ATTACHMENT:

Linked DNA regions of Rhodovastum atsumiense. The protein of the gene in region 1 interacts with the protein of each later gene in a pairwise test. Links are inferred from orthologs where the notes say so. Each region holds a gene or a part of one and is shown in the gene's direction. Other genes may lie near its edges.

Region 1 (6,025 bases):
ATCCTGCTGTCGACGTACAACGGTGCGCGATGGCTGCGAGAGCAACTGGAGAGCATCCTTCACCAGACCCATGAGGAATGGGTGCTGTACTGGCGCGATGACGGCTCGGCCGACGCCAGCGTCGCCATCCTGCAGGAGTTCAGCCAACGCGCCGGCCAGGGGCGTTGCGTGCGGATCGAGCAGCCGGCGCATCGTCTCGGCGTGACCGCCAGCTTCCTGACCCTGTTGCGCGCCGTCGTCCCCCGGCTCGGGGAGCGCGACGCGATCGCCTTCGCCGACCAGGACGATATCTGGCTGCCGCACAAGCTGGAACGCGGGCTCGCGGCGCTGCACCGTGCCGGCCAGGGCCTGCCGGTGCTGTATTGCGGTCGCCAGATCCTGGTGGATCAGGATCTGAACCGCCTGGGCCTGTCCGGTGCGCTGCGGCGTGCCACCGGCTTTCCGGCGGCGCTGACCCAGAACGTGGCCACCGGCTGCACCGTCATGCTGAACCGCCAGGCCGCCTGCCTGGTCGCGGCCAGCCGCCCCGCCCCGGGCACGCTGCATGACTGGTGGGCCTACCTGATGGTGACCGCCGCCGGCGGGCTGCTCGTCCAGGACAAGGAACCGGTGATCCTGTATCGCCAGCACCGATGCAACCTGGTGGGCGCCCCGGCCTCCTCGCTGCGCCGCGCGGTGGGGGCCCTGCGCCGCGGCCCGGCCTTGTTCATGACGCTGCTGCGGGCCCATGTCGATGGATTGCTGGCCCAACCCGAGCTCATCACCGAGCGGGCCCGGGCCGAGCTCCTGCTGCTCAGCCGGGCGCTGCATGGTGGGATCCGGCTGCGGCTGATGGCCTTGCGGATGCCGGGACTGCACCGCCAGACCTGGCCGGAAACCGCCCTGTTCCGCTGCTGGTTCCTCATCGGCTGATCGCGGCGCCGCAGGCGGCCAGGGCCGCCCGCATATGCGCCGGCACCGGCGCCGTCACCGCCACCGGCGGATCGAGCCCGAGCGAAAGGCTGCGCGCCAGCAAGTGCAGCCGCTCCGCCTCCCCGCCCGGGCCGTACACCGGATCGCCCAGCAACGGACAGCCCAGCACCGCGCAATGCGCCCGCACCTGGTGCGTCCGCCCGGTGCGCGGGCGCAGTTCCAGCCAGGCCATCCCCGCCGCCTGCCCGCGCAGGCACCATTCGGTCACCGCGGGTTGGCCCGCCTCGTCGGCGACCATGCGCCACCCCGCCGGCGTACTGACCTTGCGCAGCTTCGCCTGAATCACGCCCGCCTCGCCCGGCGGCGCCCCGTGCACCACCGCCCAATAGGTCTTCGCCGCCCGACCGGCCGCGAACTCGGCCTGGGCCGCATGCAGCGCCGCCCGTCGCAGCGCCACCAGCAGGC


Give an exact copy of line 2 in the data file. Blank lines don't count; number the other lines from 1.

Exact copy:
Region 1 (6,025 bases):